Almost 50 years after the feat that made him known – moving on a wire stretched between the twin towers of New York, at 416 meters high – the man full of energy still holds in his pocket a short red string.
"Sometimes I stop and say: +It would be nice to put a cable there+," he told AFP earlier, holding it out at arm's length, his gaze turned upwards. "This little rope, for me, it helps me dream of crossings." Always in a vacuum, without security.
Thursday evening, under the eyes of 300 people, the elegant acrobat moves gracefully on his cable 15 meters above the ground, playing an exceptional scene: the National Building Museum and its sumptuous, huge hall.
Mr. Petit, dressed in white, the puff sticking out, sitting, lying down, taking his time, going back and forth.
French tightrope walker Philippe Petit mache on a wire 15 meters above the ground during a show in the lobby of the National Building Museum in Washington, Thursday, March 23, 2023 © Brendan Smialowski / AFP
On the wire, he is at home.
The play of lights, Anat Cohen on clarinet, Tal Mashiach on guitar, the magic takes shape. The eyes are drawn to the sky, to this little man who tames fear for this fundraising evening in the capital of the United States, country where he has lived for decades.
"Life of passion"
Tuesday, in orange shirt and red suspenders, he fine-tuned his installation, adjusted his pendulum. One step away from the anchoring of the heavy cable, a thick notebook: its hundreds of detailed instructions and sketches, years of work to make this installation possible – and this is not the last.
"I will never retire," says the Venetian-haired tightrope walker. "I have a lot of projects up my sleeves," stored in a box under his bed at his home in New York State. "There are amazing places, natural places, abysses, canyons, icebergs, and there are also amazing +buildings+."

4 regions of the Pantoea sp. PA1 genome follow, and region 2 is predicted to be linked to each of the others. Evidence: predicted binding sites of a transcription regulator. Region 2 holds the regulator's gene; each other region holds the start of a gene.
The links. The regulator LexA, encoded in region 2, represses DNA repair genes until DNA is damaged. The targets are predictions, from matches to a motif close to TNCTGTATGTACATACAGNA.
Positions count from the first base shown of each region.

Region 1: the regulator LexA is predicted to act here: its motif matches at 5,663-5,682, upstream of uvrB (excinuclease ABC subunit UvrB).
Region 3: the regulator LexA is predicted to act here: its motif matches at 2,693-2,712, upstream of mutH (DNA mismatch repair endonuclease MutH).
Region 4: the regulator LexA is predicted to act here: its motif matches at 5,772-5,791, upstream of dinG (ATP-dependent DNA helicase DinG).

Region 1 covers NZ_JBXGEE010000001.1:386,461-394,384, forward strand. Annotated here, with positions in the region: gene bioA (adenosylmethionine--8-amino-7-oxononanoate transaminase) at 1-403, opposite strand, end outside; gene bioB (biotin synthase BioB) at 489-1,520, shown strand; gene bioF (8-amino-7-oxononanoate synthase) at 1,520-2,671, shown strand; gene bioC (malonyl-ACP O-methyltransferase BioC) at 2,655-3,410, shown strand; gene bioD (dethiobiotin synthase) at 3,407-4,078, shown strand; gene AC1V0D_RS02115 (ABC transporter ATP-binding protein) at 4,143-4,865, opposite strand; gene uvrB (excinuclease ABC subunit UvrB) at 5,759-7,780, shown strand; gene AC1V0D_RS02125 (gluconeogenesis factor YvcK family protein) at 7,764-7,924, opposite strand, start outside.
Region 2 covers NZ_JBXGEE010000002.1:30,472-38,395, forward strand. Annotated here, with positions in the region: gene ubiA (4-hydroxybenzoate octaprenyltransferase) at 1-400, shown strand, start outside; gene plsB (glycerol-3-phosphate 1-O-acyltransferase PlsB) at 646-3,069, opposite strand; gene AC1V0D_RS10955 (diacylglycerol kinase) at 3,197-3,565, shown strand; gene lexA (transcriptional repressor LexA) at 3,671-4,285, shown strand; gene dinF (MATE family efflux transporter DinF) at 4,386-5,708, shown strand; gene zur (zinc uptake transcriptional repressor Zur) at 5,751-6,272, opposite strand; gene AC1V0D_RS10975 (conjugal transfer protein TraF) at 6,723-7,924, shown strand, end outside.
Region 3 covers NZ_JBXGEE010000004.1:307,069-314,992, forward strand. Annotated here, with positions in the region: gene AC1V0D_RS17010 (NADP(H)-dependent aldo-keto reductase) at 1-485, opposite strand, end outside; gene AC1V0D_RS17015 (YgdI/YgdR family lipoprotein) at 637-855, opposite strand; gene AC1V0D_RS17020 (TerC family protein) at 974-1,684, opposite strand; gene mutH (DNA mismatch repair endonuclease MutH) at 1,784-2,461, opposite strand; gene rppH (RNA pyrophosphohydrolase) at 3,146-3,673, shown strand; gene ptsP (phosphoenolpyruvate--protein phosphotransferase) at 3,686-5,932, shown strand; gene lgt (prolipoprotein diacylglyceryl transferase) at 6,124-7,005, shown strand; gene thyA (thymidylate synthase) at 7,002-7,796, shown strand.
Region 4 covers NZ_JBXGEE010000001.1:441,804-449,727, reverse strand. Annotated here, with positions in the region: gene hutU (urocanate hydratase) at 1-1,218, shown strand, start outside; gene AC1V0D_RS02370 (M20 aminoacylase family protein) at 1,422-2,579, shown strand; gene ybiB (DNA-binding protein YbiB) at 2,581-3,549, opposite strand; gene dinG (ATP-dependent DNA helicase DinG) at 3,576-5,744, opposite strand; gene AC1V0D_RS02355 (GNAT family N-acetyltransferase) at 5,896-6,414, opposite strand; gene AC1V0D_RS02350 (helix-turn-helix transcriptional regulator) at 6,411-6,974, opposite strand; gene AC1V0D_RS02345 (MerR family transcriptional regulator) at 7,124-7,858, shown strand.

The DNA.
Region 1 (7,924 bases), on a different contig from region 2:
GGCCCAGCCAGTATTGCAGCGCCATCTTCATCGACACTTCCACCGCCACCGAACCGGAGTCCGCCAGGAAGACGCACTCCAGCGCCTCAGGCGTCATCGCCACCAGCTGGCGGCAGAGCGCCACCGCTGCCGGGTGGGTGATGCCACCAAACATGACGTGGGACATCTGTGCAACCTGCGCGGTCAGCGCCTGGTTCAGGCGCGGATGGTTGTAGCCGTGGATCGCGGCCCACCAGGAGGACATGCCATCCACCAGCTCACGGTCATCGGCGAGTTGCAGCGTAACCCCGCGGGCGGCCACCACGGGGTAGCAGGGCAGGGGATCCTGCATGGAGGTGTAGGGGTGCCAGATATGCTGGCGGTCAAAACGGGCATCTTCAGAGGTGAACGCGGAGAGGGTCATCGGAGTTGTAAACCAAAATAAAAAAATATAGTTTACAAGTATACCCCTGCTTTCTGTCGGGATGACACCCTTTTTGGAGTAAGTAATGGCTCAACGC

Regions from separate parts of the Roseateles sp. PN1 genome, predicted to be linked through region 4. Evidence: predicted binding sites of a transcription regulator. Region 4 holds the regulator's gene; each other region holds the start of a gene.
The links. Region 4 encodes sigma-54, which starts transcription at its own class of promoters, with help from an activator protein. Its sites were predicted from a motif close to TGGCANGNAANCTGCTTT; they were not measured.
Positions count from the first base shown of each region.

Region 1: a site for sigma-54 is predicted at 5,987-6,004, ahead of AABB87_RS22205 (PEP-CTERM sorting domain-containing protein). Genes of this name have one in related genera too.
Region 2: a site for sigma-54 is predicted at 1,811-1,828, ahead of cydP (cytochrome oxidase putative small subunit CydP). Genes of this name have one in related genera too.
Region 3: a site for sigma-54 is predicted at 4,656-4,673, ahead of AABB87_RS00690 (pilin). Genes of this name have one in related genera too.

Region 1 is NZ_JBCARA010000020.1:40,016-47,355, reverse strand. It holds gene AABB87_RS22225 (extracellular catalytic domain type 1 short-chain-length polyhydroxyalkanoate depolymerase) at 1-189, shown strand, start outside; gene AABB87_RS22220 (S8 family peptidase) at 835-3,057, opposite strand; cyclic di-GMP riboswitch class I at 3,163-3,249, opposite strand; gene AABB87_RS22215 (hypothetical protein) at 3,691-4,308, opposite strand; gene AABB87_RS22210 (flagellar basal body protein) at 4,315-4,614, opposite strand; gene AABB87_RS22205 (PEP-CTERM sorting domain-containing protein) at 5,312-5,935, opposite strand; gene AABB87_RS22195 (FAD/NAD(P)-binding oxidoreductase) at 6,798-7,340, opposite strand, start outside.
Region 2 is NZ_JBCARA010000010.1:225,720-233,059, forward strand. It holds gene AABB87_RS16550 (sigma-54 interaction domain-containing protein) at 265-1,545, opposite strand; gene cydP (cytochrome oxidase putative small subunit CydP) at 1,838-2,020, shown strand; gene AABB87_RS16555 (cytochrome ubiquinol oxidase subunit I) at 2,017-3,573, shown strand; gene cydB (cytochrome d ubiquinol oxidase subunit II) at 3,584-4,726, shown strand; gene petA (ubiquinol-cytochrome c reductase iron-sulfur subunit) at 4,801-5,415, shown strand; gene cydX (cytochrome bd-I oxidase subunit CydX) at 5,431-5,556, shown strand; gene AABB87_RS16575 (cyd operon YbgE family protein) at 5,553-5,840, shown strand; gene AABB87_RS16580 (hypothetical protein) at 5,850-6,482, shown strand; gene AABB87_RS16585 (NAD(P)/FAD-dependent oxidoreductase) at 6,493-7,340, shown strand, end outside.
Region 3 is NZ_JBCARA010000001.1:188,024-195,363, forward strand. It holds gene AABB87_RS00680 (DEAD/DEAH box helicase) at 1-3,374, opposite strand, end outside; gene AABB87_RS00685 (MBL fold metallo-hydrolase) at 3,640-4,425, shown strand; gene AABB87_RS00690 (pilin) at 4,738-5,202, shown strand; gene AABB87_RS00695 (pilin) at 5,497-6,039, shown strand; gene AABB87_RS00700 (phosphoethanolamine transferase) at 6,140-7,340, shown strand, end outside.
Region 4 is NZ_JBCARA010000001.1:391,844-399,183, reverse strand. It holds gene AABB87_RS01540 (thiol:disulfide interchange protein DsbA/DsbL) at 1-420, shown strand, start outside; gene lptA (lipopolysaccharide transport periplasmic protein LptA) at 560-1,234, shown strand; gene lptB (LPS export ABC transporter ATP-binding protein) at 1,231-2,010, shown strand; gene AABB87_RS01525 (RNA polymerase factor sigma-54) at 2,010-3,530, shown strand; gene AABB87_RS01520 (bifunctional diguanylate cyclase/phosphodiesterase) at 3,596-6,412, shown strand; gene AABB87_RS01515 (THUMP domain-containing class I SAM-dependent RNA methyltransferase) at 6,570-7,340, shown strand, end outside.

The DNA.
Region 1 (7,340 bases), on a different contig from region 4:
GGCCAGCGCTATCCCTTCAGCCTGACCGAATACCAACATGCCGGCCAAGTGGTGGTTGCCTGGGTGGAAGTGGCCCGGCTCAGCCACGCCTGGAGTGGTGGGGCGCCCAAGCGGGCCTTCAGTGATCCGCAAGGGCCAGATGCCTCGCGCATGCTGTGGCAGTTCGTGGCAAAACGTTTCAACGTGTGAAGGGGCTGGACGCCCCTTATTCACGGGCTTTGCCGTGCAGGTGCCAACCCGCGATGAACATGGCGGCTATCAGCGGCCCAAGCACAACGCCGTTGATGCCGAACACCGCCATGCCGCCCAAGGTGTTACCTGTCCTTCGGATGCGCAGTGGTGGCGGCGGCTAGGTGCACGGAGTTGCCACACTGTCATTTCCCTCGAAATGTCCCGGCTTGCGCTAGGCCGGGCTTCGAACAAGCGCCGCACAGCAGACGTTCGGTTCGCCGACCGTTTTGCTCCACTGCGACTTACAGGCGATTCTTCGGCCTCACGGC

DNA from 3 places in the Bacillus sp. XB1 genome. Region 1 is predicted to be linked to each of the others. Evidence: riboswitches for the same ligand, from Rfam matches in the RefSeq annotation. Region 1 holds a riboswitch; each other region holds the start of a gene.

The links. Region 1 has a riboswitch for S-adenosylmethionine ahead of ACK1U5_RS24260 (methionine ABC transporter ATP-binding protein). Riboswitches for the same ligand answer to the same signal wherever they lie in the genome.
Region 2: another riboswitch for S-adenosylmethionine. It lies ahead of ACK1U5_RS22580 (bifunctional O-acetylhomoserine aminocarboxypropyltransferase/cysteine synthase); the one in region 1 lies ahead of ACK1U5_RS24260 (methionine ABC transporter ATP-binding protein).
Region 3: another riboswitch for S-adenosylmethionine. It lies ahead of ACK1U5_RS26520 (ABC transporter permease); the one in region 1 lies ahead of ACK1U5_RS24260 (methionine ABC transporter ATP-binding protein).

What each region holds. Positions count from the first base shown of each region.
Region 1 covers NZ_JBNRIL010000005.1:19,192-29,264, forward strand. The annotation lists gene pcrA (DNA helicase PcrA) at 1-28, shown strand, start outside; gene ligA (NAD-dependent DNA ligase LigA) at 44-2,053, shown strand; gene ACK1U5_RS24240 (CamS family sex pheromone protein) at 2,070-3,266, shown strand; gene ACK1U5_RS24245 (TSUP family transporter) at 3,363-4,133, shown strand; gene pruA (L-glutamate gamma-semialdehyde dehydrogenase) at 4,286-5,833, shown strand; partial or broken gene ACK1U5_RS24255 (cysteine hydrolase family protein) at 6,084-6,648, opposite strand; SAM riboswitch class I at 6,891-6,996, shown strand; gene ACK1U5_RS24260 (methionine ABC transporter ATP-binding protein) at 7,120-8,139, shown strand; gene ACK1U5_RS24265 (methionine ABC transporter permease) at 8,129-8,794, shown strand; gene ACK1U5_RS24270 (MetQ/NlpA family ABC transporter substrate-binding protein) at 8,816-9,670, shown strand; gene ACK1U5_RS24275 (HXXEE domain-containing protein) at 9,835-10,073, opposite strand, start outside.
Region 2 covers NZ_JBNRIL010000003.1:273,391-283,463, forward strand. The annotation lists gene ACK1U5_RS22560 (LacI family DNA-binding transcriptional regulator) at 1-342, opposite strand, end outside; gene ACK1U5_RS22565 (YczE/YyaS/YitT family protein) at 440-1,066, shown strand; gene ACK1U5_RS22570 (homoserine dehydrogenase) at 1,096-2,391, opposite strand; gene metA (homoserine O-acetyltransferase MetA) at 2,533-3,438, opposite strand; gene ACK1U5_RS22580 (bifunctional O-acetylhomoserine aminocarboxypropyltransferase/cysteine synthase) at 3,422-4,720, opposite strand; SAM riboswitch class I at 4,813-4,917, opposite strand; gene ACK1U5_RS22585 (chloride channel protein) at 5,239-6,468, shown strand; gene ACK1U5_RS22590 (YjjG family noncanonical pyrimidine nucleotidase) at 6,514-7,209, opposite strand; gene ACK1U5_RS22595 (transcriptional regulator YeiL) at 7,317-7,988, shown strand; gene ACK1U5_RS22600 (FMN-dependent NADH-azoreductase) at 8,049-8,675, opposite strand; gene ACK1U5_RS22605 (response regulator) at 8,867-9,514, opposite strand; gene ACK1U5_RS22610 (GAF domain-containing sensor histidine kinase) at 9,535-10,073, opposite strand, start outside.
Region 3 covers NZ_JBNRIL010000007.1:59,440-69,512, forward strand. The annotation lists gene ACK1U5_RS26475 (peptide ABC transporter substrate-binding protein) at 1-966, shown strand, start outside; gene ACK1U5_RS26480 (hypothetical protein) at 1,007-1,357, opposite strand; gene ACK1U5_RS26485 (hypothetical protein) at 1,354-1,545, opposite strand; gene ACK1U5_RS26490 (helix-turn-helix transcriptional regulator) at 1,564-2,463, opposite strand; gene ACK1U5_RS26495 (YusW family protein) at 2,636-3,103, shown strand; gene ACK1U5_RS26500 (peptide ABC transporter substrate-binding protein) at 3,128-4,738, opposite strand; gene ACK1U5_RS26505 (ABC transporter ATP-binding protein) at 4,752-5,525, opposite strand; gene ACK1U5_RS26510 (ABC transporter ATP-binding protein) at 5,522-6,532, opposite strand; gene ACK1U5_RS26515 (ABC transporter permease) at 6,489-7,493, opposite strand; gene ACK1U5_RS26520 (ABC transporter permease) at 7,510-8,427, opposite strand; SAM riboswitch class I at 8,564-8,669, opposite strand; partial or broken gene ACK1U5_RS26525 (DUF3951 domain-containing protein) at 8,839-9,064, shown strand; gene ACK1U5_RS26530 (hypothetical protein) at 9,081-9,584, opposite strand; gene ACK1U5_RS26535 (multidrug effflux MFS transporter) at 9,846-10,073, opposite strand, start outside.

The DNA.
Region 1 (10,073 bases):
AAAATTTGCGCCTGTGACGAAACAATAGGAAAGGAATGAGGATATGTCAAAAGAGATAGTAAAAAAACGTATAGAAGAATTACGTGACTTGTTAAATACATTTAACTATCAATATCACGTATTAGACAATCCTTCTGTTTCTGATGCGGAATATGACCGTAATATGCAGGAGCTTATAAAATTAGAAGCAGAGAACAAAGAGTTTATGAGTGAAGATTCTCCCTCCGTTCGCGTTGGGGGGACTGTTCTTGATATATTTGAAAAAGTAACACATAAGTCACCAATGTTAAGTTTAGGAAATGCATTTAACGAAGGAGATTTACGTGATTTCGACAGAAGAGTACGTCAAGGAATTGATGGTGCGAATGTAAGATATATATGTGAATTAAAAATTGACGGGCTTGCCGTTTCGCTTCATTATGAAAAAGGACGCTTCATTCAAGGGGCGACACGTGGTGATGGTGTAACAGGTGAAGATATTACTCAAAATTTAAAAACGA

From childhood, "I began not to follow the movement of authority." He climbs everywhere, on kitchen chairs, in trees, tames verticality, "and then one day, quite naturally, I put a rope between two trees".
A film, "The Walk" with actor Joseph Gordon-Levitt, and a documentary ("The Tightrope Walker", "Man on Wire"), tell his illegal epic in the sky of New York in 1974, under the wide-eyed eyes of the crowd and the police.
French tightrope walker Philippe Petit prepares a show, March 21, 2023 in Washington © Richard PIERRIN / AFP
Tired of being reduced to these few minutes of his existence, he always projects himself elsewhere, in his "life of passion". "Two shows are never the same (...), it's always an adventure where I learn, where I discover," he said in front of the wooden beams, pulleys and dynamometer that supported his aerial stroll Thursday night.
And then, he says like an old sage, "with my 50-55 years of experience, I am more in control".
One thing, perhaps, annoys him: the slackline, a recent practice from the mountain environment where the metal cable is replaced by a flat strap a few centimeters wide, stretched in a garden or between two mountains.
French tightrope walker Philippe Petit mache on a wire 15 meters above the ground, candles on his pendulum, during a show in the lobby of the National Building Museum in Washington, Thursday, March 23, 2023 © Brendan Smialowski / AFP
"It's a hobby for Sundays, it's great," he says, acerbic. "It has no elegance, no art, no thought, no poetry, no humanity." "It's a great sport," he continues, "another world than that of the majesty and beauty of playing your life on a thread."
Thursday night, to end his show, Philippe Petit played his life in the dark, a fine ray of light illuminating only his line above the crowd. On its white pendulum, it carries eight long candles.
© 2023 AFP